“If I had asked people what they wanted, they would have said faster horses.”
I’m not using this apocryphal quote to suggest that we shouldn’t ask people working in a law firm what they want from their systems and tools. Rather, I’m using it to make the point that, “what people say they will do, compared to what they actually do is notoriously unreliable.” (Macadamian)
By themselves, interviewing users and assembling focus groups to gather requirements won’t give you the insights to design and build what lawyers actually need or will use. They are excellent for quickly setting users’ opinions and feelings about things. They will reveal what your lawyers want, need and like – but only in the abstract. They won’t tell you whether what you’re building will work or whether anyone will be able to use it once it’s launched.
The shortcomings of asking people what they want are already well known in HCI and Psychology circles:
“[Nassim Nicholas] Taleb suggests that we humans constantly fool ourselves by constructing flimsy accounts of the past and believing they are true.” (Kahneman, Thinking Fast And Slow)
Mintzbergs famous Folklore and Fact’ study of managers revealed a highly idealized account of what managers say they do, namely “plan, organize, coordinate and control…[as] reflective, systematic planners” versus what they actually do, namely “plan and make decisions on the go, leaving little time for reflection and any real strategic planning.”
Jared Spool also has a great blog article on this entitled: “Three Questions You Shouldn’t Ask During User Research“.
Also file under: the human memory is fallible
“There’s a huge difference between imagining using something and actually using it.” (www.uxmyths.com)
See also: introverts vs extroverts on group dynamics and more on the “alter leader”
As the opening reminds us, “Most people are not able to imagine a car, if all they know is horse and carriage.” (Martin Pielot)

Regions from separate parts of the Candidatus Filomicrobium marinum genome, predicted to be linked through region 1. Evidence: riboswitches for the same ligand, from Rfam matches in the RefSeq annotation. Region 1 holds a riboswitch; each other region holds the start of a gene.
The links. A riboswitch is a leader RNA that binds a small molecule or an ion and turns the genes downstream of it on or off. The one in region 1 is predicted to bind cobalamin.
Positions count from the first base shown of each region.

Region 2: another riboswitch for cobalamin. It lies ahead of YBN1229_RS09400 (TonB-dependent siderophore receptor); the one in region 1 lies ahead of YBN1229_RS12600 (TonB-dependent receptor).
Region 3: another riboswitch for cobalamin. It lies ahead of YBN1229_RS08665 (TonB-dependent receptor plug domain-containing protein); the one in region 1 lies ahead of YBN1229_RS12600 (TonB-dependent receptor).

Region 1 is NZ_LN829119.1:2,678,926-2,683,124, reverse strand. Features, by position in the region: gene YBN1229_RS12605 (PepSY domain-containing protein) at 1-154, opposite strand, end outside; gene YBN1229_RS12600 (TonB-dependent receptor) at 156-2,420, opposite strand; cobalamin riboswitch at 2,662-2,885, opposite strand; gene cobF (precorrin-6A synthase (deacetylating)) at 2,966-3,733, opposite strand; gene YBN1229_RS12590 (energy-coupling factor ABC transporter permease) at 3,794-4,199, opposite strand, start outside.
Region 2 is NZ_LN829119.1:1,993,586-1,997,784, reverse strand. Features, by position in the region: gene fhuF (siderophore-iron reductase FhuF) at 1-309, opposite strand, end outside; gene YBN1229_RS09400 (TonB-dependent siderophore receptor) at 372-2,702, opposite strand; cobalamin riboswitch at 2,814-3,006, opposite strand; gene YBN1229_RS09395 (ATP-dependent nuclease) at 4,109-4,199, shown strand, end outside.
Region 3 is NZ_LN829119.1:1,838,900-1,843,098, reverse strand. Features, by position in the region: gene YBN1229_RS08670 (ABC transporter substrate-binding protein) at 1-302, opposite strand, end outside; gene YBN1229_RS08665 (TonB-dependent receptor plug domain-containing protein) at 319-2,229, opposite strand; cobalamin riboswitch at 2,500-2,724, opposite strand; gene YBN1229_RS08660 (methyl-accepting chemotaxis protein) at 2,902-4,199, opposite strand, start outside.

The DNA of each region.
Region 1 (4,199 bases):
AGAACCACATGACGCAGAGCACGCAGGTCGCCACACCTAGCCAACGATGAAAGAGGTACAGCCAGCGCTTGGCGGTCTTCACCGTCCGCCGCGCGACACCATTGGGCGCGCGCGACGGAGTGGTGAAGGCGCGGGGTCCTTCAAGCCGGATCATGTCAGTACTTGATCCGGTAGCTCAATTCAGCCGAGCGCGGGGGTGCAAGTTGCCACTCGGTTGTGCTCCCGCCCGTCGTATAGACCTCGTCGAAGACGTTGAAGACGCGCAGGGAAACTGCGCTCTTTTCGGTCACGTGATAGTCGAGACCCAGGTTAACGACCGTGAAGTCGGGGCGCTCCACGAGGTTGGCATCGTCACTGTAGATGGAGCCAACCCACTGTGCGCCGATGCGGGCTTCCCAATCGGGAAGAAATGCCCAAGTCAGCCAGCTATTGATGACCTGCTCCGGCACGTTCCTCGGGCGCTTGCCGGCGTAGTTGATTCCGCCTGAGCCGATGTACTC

Have you been asked for discussion forums at your firm? I am amazed by the number of times this functionality is requested, rolled out, and never used (even by those who originally asked for it). We need to analyze what our lawyers say to really understand the functionality they need and what it will take to get them using it.
People are much better at complaining about what’s wrong with their current systems and processes, than they are at imagining what they might really need. Did you know that you wanted an iPad before you sat down and played with one? Likely not, but I bet you could have listed with ease all the problems you were experiencing with your smartphone and wished it could do better.
These insights about human behaviour and group dynamics are critical to our requirements gathering processes: we need to use focus groups and interviews to discover the problems lawyers are experiencing and itemise what is lacking. But when it comes to making a system functional and usable we need to remember Jakob Nielsen’s “basic rules of usability“:
- Watch what people actually do
- Do not believe what people say they do
- Definitely don’t believe what people predict they may do in the future.”
I have embedded a mix of Lean UX and other design techniques to overcome these shortcomings in my knowledge design process. This is why I’m passionate about uncovering deeper insights about our users; insights that can indeed bridge that gap between what lawyers say they want and what they truly need. But more of that in subsequent posts.